Business owners who have a ‘‘fire in their belly’’ are the sort of people Tara Druce, of Alexandra, wants to help.
She has spent the past eight years providing advice, support and tools to many different businesses so they can grow and develop new products and ideas.
She is the business growth manager for the Otago Regional Business Partners Network and is team leader for the threeperson team.
Ms Druce also won an Outstanding Contribution Award for her work for the network at its conference in Nelson this month.
‘‘We worked with 270 businesses across Otago last year, in all stages of development and across all sectors,’’ Ms Druce said.
She is seeing a surge in startup businesses and those expanding.
Many were involved in highvalue tourism and horticulture, including cherries and viticulture, as well as the service sector, construction, and start-ups.
‘‘These are people who have fire in their bellies,’’ she said.
‘‘They have got aspirations for growth and development of their businesses.
‘‘If they bring that to the table we can help.’’
The network is a government initiative, half funded by the New Zealand for Trade and Enterprise (NZTE) and half by Callaghan Innovation.
The Otago Chamber of Commerce is contracted to deliver the programme to Otago on behalf of NZTE.
Part of Ms Druce’s job is to help connect businesses with support and funding, to help them grow their capabilities and skills.
In addition there is funding available for research and development.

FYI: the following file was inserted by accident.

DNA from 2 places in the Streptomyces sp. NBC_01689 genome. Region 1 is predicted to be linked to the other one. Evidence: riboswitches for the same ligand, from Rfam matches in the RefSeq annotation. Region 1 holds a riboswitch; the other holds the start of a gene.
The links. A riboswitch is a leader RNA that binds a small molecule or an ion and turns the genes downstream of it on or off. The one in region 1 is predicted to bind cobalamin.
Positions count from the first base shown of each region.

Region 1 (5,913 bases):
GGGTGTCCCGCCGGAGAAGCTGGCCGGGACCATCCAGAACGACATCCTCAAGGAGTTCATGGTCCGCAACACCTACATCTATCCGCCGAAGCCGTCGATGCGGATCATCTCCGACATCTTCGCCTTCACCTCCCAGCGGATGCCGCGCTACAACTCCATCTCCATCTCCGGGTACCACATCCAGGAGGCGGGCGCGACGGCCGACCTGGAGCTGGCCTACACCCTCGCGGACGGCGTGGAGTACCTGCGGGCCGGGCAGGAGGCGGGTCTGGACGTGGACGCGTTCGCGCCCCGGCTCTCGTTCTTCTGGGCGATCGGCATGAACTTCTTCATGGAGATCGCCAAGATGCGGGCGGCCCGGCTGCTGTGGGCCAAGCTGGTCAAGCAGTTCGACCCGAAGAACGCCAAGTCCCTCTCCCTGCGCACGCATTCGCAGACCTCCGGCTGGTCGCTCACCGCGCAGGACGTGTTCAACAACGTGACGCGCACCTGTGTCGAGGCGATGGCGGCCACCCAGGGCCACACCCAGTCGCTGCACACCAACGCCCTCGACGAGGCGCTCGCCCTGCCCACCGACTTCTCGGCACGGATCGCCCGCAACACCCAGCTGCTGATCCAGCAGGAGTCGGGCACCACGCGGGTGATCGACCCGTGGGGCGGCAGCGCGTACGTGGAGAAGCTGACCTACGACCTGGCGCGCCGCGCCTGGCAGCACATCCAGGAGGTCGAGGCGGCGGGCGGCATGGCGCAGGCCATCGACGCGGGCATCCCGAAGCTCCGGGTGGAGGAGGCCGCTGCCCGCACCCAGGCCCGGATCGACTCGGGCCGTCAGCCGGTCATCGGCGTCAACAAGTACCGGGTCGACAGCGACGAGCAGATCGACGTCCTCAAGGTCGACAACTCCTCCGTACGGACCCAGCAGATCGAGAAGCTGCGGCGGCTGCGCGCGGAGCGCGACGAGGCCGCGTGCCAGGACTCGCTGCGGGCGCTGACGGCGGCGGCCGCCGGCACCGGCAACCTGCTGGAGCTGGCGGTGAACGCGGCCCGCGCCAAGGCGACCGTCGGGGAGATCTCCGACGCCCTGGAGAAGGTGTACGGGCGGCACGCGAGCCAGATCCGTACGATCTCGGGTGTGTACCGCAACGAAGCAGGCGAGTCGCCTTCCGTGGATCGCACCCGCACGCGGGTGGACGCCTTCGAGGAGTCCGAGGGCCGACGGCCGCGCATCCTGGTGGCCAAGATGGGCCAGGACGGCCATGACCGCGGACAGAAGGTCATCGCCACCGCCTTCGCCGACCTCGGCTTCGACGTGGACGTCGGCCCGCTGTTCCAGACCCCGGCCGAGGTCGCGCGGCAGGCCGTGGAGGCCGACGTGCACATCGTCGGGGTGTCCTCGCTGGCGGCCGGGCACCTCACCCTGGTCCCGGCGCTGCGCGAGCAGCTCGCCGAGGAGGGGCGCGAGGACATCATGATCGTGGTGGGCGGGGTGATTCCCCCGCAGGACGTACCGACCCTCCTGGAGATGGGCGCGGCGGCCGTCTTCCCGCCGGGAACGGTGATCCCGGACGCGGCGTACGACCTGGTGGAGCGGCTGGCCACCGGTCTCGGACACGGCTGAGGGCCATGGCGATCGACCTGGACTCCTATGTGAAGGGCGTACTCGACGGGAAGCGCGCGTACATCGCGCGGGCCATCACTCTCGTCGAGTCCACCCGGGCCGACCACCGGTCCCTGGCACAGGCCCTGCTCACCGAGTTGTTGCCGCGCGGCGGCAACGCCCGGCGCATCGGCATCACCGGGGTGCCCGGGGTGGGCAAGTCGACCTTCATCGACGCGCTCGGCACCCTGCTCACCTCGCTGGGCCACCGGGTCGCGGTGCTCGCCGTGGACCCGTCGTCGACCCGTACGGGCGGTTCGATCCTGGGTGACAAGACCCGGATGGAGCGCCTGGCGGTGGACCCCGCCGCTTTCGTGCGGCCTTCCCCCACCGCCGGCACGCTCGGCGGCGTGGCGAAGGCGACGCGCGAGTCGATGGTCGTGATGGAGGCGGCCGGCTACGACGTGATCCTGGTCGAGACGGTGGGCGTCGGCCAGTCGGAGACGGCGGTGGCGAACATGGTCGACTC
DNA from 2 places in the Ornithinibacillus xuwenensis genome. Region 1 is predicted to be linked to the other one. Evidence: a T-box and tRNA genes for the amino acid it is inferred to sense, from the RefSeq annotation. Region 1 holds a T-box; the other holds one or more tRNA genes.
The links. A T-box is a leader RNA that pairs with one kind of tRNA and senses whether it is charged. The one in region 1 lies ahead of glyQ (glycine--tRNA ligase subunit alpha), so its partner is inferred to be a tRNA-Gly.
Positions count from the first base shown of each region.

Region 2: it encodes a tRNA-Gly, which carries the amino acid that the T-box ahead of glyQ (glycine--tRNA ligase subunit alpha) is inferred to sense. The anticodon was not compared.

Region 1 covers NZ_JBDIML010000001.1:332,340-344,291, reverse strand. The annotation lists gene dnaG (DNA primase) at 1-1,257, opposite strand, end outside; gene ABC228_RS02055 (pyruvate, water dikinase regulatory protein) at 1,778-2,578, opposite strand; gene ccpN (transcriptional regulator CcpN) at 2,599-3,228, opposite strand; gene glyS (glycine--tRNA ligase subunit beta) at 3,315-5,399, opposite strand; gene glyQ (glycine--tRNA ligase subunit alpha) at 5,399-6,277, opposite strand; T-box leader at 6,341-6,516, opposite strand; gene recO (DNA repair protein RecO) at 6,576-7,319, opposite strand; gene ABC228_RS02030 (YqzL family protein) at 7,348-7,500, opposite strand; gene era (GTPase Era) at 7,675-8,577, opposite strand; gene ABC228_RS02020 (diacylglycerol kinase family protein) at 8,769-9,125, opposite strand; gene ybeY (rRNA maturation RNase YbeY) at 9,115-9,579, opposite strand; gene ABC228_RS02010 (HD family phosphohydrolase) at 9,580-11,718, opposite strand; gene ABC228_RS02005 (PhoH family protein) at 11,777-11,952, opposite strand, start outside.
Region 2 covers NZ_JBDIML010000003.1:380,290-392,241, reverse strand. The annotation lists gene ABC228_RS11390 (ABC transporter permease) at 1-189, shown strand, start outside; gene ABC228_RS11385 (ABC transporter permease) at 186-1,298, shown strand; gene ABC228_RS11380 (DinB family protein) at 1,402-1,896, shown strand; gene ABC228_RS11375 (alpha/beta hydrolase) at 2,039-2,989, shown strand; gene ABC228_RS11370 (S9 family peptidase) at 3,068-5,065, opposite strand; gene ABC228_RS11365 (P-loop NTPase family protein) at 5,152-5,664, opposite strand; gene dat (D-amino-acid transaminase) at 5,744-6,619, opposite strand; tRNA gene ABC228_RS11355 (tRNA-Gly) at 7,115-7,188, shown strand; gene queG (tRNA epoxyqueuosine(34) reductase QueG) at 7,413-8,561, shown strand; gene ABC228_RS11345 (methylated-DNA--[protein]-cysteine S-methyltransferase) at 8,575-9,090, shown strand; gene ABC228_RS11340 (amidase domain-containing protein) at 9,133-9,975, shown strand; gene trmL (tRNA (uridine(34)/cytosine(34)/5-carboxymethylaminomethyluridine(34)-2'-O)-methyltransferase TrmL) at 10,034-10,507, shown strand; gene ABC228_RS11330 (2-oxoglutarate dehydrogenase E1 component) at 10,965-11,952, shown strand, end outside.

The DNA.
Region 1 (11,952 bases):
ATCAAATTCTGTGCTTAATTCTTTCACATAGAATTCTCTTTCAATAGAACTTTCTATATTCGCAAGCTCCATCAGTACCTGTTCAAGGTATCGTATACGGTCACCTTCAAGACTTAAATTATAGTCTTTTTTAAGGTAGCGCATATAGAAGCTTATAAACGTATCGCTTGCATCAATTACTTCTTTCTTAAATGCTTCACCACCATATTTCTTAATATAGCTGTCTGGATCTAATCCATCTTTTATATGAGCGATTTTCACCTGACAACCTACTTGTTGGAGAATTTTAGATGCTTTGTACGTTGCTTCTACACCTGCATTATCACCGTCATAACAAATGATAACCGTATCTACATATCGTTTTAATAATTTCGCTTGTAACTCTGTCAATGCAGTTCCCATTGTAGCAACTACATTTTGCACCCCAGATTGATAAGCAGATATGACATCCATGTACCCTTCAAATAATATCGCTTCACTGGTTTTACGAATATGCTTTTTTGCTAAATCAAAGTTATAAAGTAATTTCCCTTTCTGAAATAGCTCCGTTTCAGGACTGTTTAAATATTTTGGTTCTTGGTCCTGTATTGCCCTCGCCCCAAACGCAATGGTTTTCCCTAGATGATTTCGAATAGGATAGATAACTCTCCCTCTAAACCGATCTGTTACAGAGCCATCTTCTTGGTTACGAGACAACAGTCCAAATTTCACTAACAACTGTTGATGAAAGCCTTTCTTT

‘‘Each solution for each business is totally bespoke and the challenges for each business are completely different.’’
She said to qualify for funding for research or development, businesses had to have ‘‘an element of breaking new ground, something you can’t buy off the shelf’’.
One of the trends she noted was the move towards more people working remotely in Central Otago, as connectivity and fibre services improve.
‘‘Why wouldn’t you work here in Central Otago?
‘‘You can live here for the lifestyle and work as well.’’
The network also manages the Business Mentors New Zealand (BMNZ) programme, which provides more experienced mentors to offer advice and act as sounding boards to businesses.
‘‘They work with people, from those with business ideas, to those with established businesses looking to scale up.’’
Ms Druce was keen to hear from anyone wishing to become a mentor.
The organisation is holding an event in Queenstown on December 5, for existing and new mentors.